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Jun / Jul 2012
Squeaky Clean

Writer: Matt Nash / Photographer: Ghadi Smat & Corporate Images: Averda

In a region where recycling has not really caught on and many people still don’t think twice about throwing rubbish from their cars, Averda’s Maysarah Sukkar is out to change the way Middle Easterners think about trash. 


“Waste is a culture in itself,” Maysarah Sukkar tells me when we meet in one of the Beirut offices of Sukleen, the Lebanese rubbish collection and treatment company under the Averda umbrella. “We want to target the youth to change their habits.”

Sukkar knows his region and understands that being pushy and preachy won’t get him far. “We encourage people,” he explains. “We’re trying to find a system for the region whereby people come to believe in reducing waste and in keeping the streets clean.”

While Sukkar’s dedication to changing hearts and minds shines through as he talks – even Averda’s office workers have to spend one week walking the streets and picking up rubbish – he got into the field of waste management totally by accident.

Trained in his native Lebanon as a control engineer, Sukkar founded his first company, Sukkar Engineering, in 1968. He and his team built and maintained industrial systems. They were machine men, not rubbish men.

Less than a decade later – as what would be a 16-year civil war began in his home country – Sukkar was contracted to help repair a rubbish incinerator in Mecca. “And so we did,” he says, explaining in the process how his focus shifted from control engineering to waste management.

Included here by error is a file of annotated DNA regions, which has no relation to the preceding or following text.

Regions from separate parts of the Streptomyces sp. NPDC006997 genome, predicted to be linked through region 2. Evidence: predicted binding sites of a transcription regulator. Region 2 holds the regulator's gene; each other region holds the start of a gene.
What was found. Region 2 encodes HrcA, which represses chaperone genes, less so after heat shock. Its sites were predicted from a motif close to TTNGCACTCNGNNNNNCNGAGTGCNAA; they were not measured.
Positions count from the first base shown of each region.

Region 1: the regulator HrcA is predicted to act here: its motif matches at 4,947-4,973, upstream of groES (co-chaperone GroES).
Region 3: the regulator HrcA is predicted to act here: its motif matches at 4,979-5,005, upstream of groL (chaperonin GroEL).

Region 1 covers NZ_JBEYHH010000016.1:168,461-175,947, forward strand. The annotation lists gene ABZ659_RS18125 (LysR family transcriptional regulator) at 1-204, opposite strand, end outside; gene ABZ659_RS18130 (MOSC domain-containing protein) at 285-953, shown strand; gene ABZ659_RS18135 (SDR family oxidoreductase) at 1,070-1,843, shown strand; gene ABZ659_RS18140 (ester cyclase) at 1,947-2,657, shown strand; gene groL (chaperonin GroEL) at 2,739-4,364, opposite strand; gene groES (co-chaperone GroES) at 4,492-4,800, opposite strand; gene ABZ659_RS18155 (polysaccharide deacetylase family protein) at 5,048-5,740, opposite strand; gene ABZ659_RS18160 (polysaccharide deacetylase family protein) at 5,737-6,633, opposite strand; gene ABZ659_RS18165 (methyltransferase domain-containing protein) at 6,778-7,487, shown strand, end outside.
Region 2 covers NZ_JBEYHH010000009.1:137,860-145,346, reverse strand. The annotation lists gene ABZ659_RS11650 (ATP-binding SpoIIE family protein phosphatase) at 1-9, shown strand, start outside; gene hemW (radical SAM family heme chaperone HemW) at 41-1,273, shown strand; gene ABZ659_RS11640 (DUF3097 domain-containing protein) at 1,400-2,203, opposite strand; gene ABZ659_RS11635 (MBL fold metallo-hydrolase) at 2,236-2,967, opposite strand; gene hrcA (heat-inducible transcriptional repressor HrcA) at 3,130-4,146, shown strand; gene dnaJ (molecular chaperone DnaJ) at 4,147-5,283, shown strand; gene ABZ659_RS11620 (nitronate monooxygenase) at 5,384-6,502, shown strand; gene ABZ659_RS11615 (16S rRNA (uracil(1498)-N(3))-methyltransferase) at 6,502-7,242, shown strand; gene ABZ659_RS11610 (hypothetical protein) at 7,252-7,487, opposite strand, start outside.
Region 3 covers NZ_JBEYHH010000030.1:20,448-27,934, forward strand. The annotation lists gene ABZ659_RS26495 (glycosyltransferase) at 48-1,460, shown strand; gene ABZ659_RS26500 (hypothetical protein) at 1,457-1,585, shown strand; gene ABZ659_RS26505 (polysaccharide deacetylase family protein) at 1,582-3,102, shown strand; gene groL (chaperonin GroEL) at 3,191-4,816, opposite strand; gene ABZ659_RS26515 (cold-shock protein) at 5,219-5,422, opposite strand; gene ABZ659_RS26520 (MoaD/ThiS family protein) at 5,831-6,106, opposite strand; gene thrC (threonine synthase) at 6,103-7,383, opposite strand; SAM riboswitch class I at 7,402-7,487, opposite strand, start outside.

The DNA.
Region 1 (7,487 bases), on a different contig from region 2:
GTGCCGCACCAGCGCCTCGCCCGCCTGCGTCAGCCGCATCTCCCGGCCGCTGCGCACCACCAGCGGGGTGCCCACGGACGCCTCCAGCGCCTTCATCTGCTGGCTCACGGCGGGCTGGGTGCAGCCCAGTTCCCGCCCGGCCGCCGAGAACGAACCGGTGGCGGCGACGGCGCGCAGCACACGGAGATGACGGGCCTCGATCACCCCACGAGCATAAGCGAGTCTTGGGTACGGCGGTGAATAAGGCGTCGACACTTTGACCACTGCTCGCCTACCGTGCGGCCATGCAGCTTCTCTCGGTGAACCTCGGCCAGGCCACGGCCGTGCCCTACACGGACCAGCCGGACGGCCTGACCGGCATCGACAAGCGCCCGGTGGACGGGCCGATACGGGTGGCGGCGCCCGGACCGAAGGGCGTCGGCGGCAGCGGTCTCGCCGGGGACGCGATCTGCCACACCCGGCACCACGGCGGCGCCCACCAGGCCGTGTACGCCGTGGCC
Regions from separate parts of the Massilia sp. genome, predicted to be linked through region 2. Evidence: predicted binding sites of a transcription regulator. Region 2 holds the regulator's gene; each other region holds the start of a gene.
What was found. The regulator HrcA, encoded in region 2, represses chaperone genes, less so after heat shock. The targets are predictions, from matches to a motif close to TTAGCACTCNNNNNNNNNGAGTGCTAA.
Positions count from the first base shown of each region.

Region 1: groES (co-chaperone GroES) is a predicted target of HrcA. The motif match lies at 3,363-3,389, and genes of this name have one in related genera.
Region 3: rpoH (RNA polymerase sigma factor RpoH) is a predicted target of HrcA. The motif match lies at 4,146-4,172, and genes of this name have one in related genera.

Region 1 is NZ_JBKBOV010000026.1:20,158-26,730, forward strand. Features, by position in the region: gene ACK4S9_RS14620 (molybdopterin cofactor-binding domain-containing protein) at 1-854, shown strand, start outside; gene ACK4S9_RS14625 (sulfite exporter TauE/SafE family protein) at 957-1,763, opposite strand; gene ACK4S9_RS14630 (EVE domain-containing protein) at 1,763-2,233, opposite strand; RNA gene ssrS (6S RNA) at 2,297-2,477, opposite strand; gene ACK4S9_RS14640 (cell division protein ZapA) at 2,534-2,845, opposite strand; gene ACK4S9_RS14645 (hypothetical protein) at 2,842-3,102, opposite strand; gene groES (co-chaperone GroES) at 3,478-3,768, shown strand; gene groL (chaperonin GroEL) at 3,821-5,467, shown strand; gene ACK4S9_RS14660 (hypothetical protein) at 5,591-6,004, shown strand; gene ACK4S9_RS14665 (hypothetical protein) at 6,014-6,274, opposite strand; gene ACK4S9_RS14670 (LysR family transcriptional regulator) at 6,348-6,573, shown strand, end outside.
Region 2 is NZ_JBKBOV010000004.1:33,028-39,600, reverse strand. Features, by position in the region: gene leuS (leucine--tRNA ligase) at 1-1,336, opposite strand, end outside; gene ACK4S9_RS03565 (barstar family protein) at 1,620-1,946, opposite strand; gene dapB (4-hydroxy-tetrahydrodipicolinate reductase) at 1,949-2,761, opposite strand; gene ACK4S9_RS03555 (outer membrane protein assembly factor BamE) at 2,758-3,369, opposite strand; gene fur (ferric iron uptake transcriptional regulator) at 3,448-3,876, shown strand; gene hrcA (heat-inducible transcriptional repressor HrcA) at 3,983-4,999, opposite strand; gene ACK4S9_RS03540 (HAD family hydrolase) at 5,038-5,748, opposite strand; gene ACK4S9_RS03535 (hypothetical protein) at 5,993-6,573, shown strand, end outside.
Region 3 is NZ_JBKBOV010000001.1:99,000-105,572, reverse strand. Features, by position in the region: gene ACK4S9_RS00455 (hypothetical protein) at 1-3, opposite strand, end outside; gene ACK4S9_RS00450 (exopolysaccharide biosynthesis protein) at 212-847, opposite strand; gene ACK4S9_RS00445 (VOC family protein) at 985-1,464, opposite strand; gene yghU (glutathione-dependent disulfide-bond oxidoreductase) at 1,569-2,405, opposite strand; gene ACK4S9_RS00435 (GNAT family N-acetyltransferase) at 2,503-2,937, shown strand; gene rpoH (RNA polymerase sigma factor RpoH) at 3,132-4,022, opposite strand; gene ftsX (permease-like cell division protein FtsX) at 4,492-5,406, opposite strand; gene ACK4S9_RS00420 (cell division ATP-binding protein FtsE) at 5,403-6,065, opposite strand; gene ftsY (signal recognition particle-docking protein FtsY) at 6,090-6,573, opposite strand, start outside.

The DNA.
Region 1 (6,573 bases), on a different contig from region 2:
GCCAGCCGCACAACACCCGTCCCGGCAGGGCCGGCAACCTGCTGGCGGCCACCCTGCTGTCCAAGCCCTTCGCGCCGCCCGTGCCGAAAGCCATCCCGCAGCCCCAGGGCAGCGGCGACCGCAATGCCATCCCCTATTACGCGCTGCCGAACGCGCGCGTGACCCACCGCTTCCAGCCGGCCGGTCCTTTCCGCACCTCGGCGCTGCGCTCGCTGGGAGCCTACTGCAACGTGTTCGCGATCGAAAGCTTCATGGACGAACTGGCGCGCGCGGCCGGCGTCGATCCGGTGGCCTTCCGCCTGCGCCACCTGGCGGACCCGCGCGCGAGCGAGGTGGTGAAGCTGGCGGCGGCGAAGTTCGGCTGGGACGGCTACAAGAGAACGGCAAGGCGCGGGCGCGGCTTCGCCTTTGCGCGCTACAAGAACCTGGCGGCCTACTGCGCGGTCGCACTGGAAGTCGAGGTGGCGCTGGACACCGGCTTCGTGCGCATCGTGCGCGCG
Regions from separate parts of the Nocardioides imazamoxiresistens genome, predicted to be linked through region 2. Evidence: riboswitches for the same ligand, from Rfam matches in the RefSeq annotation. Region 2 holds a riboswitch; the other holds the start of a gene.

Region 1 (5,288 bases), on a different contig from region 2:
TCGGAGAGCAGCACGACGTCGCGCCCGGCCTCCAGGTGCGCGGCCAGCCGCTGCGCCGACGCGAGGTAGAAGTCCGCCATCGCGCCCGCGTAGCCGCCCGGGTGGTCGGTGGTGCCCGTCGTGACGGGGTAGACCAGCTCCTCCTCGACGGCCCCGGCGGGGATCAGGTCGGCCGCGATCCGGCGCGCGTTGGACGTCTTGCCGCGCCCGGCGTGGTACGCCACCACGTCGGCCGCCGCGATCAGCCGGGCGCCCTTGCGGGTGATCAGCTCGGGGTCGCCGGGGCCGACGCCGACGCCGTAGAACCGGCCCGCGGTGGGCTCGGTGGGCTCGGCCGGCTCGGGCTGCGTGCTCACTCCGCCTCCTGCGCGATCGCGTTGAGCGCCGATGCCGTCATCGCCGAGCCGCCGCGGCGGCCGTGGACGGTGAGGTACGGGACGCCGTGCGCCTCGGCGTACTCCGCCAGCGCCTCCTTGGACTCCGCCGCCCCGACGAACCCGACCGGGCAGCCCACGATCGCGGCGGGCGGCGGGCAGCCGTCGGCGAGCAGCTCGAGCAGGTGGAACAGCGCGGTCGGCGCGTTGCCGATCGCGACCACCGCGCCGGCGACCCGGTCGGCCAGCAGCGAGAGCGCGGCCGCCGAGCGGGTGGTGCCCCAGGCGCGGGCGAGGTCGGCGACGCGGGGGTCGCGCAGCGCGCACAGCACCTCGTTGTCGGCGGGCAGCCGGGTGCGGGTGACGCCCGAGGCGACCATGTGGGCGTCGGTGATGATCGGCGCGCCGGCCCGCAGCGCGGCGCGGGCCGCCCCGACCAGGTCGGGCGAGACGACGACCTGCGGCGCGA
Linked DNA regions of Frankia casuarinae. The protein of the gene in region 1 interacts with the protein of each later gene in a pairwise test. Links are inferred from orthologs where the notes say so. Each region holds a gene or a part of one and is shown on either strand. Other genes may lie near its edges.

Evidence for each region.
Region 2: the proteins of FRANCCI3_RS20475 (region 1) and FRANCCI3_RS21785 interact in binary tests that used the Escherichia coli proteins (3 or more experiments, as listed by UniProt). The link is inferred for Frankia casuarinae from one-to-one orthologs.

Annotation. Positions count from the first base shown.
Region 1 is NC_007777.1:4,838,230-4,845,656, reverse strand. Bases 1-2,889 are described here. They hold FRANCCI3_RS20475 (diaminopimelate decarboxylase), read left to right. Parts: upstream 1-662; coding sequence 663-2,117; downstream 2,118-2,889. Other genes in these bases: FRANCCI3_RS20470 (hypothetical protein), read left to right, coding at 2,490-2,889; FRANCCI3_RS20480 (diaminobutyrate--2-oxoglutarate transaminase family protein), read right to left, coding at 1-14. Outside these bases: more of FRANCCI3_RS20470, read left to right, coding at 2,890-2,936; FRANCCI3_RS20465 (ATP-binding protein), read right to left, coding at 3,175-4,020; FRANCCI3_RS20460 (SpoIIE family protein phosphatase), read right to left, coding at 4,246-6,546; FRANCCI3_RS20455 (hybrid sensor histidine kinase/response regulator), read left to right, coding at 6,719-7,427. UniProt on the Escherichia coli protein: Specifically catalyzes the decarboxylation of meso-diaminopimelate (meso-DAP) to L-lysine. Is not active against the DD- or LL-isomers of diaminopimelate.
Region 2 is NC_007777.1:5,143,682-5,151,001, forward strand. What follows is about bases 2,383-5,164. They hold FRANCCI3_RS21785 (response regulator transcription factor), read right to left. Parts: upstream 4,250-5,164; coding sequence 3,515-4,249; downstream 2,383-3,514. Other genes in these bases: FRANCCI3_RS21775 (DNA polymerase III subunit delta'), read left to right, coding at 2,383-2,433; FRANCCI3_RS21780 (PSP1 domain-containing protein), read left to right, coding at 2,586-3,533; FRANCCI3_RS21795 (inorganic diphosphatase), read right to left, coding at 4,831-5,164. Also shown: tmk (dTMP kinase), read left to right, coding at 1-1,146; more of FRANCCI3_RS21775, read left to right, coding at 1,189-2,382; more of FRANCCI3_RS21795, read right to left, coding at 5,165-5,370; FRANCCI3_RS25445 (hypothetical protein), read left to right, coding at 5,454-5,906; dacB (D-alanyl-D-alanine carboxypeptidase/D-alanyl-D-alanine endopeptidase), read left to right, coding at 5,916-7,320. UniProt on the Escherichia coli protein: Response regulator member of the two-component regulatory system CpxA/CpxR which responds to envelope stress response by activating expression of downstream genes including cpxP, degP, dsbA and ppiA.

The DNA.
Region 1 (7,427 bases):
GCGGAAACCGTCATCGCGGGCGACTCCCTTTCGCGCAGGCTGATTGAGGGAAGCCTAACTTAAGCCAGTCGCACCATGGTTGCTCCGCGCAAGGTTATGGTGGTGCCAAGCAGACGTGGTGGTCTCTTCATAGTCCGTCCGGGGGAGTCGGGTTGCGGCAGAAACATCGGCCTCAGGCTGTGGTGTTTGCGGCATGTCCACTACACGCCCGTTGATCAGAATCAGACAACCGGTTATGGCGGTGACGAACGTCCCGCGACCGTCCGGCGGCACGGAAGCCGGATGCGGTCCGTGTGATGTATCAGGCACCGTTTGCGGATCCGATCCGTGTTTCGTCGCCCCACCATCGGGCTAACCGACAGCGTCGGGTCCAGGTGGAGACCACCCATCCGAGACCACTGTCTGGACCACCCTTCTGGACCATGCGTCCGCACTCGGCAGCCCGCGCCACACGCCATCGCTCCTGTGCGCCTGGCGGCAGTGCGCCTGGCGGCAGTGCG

He did well in Saudi Arabia and the work just kept coming. After fixing the incinerator, Sukkar Engineering began managing the whole project. “One thing led to the other,” he recalls. “All the adjacent industries came together.”And so the company diversified into the collection, treatment, recycling and disposal of trash.

By 1993, Averda (Sukkar Engineering’s successor) began to expand outside of the Kingdom and won a bid to clean up Lebanon’s capital after the wars ended. Obviously proud of his achievements, Sukkar says that the job was done “in record time.”

“Beirut was full of rubble and rubbish,” he adds. “The country didn’t have any infrastructure for the waste sector so we had to build a complete structure for cleaning, for waste collection, even for sweeping.”

But collection and disposal are only part of the story. For waste managers worldwide, working out what to do with what they collect is becoming a vital question, especially with opposition to new dumps growing. One solution, of course, is to recycle. Undertaken to wildly differing degrees both within the region and without, it’s fair to say that no country has yet got the equation right.

Currently leading the regional pack in terms of recycling is Saudi Arabia. While Averda is not alone in managing trash in KSA, Sukkar says that some 90 per cent of the refuse Averda collects there gets recycled. Admittedly, this is not (yet) true of every country where the company works, nor is it indicative of regional trends.

According to Green Middle East – a regional waste management and environmental conference – the Gulf Cooperation Council countries produce some 80 million tons of rubbish annually. Exact, recent figures are hard to come by but a 2010 report by the Gulf Research Centre notes that “recycling is still very limited”, adding that the only “comprehensive form of recycling in the GCC countries has been in the case of paper and cartons, metals and cans.